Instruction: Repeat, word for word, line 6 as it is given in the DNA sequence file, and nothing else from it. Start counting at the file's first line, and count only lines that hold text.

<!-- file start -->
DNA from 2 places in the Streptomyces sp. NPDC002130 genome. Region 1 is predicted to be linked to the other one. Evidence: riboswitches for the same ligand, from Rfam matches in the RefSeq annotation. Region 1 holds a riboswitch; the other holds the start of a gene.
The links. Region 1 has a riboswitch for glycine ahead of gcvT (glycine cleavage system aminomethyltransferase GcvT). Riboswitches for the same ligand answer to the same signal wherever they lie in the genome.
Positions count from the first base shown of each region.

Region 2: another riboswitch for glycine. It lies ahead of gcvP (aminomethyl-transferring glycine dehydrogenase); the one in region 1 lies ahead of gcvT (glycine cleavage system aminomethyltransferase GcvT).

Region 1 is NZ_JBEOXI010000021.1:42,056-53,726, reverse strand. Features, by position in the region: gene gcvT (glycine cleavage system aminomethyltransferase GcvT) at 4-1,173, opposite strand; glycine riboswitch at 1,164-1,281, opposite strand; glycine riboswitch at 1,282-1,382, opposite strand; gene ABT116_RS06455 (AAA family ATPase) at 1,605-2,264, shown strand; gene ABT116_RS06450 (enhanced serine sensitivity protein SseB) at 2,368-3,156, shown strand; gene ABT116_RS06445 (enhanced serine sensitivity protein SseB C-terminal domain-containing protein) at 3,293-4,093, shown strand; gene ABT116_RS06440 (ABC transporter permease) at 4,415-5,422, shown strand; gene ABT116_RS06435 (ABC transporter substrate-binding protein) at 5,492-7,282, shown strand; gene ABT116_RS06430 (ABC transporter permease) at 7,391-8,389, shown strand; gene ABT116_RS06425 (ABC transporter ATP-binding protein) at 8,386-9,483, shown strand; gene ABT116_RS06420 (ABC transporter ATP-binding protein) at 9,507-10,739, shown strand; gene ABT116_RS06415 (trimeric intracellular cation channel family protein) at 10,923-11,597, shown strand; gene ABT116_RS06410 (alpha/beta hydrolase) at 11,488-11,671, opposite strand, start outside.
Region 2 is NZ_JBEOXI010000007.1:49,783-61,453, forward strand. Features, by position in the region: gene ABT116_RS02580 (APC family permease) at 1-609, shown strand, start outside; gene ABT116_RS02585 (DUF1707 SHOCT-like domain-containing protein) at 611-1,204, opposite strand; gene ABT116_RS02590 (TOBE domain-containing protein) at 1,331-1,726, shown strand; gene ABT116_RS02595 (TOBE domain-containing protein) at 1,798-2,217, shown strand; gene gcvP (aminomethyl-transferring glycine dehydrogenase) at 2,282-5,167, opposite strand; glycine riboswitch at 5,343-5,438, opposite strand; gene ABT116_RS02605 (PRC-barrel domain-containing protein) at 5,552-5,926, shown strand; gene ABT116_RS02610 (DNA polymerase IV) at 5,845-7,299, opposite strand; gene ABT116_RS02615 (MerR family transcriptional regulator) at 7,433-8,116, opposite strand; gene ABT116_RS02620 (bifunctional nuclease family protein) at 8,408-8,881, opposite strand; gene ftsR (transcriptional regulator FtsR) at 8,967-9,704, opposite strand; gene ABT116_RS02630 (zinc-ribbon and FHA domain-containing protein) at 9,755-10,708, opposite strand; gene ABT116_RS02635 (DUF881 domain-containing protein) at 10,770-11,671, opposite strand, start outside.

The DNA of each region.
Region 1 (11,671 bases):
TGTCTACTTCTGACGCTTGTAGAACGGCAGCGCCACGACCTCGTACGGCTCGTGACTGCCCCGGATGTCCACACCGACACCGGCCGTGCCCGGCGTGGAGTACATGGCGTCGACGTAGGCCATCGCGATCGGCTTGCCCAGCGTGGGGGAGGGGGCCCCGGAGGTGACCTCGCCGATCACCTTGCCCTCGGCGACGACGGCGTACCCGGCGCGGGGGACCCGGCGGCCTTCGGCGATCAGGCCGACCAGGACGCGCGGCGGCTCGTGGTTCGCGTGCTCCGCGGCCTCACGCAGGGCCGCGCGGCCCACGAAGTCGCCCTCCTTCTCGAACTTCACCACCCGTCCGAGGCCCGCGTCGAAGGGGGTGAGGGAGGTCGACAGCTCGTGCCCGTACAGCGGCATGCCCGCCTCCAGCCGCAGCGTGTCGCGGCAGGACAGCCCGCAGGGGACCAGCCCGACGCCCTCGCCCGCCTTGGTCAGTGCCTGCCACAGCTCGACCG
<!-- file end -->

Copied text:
Region 2 is NZ_JBEOXI010000007.1:49,783-61,453, forward strand. Features, by position in the region: gene ABT116_RS02580 (APC family permease) at 1-609, shown strand, start outside; gene ABT116_RS02585 (DUF1707 SHOCT-like domain-containing protein) at 611-1,204, opposite strand; gene ABT116_RS02590 (TOBE domain-containing protein) at 1,331-1,726, shown strand; gene ABT116_RS02595 (TOBE domain-containing protein) at 1,798-2,217, shown strand; gene gcvP (aminomethyl-transferring glycine dehydrogenase) at 2,282-5,167, opposite strand; glycine riboswitch at 5,343-5,438, opposite strand; gene ABT116_RS02605 (PRC-barrel domain-containing protein) at 5,552-5,926, shown strand; gene ABT116_RS02610 (DNA polymerase IV) at 5,845-7,299, opposite strand; gene ABT116_RS02615 (MerR family transcriptional regulator) at 7,433-8,116, opposite strand; gene ABT116_RS02620 (bifunctional nuclease family protein) at 8,408-8,881, opposite strand; gene ftsR (transcriptional regulator FtsR) at 8,967-9,704, opposite strand; gene ABT116_RS02630 (zinc-ribbon and FHA domain-containing protein) at 9,755-10,708, opposite strand; gene ABT116_RS02635 (DUF881 domain-containing protein) at 10,770-11,671, opposite strand, start outside.